Mental health workers’ perspectives on peer support in high-, middle- and low income settings: a focus group study

Silvia Krumm, Maria Haun, Selina Hiller, Ashleigh Charles, Jasmine Kalha, Jackie Niwemuhwezi, Rebecca Nixdorf, Bernd Puschner, Grace Ryan, Donat Shamba, Paula Garber Epstein, Galia Moran

Research output: Contribution to journalArticlepeer-review


Background: Peer support is increasingly acknowledged as an integral part of mental health services around the world. However, most research on peer support comes from high-income countries, with little attention to similarities and differences between different settings and how these affect implementation. Mental health workers have an important role to play in integrating formal peer support into statutory services, and their attitudes toward peer support can represent either a barrier to or facilitator of successful implementation. Thus, this study investigates mental health workers’ attitudes toward peer support across a range of high- (Germany, Israel), middle- (India), and low-income country (Tanzania, Uganda) settings. Methods: Six focus groups were conducted in Ulm and Hamburg (Germany), Butabika (Uganda), Dar es Salaam (Tanzania), Be’er Sheva (Israel), and Ahmedabad, Gujarat (India) with a total of 35 participants. Transcripts were analyzed using thematic content analysis. Results: Participants across the study sites demonstrated overall positive attitudes towards peer support in mental health care, although some concerns were raised on potentially harmful effects of peer support such as negative role modelling and giving inadequate advice to service users. Notably, mental health workers from low- and middle-income countries described peer support workers as bridge-builders and emphasized the mutual benefits of peer support. Mental health workers’ views on peer support workers’ roles and role boundaries differed between sites. In some settings, mental health workers strongly agreed on the need for role clarity, whereas in others, mental health workers expressed mixed views, with some preferring blurred role boundaries. Regarding collaboration, mental health workers described peer support workers as supporters and utilizers, equal partners or emphasized a need for trust and commitment. Conclusions: Mental health workers’ attitudes toward peer support workers were positive overall, but they also varied depending on local context, resources and previous experiences with peer support. This affected their conceptions of peer support workers’ roles, role clarity, and collaboration. This study demonstrated that reconciling the need for local adaptations and safeguarding the core values of peer support is necessary and possible, especially when the implementation of recovery-oriented interventions such as peer support is accelerating worldwide.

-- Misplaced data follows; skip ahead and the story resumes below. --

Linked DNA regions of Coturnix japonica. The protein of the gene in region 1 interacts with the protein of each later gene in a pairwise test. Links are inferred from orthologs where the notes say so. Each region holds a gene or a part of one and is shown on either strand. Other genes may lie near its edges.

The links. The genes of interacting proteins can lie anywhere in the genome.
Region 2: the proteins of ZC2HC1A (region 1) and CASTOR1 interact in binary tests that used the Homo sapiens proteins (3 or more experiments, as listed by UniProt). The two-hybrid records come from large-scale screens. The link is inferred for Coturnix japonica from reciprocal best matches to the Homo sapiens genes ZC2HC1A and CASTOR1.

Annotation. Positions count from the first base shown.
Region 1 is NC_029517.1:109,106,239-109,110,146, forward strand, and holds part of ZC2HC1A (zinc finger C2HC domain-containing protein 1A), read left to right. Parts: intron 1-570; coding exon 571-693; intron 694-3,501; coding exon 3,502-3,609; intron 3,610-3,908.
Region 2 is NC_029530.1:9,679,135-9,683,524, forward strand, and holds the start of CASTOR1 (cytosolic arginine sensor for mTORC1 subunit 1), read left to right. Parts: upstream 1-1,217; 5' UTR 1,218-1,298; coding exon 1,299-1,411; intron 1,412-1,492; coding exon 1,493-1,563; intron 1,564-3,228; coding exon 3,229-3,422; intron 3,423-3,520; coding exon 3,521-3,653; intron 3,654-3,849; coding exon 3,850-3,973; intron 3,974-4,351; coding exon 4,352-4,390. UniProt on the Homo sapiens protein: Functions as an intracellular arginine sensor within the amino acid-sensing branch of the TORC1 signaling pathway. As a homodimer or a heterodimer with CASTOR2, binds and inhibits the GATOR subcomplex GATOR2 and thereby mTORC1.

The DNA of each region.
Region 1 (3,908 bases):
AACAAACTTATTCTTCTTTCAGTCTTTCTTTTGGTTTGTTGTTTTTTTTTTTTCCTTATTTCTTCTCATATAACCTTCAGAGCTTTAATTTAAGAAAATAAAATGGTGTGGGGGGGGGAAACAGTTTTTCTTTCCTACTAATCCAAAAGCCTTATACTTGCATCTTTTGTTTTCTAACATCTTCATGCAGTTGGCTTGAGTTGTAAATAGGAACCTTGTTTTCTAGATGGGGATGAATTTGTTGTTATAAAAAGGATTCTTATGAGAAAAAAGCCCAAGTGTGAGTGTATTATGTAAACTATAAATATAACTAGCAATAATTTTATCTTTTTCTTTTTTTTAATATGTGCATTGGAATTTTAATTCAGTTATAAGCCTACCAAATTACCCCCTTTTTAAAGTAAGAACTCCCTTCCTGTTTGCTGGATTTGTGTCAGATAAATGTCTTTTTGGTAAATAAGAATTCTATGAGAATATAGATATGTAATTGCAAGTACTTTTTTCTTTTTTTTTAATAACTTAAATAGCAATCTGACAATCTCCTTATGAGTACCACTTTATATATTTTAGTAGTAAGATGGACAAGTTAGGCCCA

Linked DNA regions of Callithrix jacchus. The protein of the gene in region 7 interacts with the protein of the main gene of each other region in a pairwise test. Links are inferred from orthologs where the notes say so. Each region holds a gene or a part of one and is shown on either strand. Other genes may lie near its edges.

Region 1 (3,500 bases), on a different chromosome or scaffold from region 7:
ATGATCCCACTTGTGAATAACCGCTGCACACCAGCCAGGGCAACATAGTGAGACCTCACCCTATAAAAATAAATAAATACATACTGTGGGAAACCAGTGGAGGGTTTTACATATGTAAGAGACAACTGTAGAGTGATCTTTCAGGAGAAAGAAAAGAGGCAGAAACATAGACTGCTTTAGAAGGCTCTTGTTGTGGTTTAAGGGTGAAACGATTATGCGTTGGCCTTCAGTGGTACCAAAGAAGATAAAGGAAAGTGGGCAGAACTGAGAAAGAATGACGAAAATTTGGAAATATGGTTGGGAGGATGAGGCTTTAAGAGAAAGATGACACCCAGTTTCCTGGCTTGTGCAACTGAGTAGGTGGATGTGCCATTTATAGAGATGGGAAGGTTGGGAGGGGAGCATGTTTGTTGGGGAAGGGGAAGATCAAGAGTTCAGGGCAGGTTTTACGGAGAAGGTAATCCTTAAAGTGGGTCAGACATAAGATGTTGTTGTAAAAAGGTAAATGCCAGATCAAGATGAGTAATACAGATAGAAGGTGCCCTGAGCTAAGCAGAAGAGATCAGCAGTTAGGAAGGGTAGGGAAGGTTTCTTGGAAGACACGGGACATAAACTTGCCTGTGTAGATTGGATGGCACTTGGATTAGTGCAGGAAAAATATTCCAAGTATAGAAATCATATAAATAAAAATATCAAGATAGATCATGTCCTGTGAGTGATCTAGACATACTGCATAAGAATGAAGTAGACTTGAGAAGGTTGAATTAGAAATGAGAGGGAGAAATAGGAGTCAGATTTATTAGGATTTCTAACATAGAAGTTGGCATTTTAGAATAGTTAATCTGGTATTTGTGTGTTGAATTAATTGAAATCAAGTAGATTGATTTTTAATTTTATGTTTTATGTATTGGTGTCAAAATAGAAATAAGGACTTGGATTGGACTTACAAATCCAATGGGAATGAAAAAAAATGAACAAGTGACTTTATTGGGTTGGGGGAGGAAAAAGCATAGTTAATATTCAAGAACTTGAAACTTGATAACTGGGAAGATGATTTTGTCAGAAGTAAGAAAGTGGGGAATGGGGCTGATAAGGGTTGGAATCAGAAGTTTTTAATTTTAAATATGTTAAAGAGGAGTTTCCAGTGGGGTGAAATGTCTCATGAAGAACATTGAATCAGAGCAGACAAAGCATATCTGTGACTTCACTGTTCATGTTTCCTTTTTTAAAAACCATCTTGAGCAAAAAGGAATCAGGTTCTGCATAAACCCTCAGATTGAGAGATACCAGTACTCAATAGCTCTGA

Original languageEnglish
Article number604
JournalBMC Psychiatry
Issue number1
StatePublished - 1 Dec 2022


  • Focus groups
  • High-, middle- and low income settings
  • Mental health workers
  • Peer support

ASJC Scopus subject areas

  • Psychiatry and Mental health


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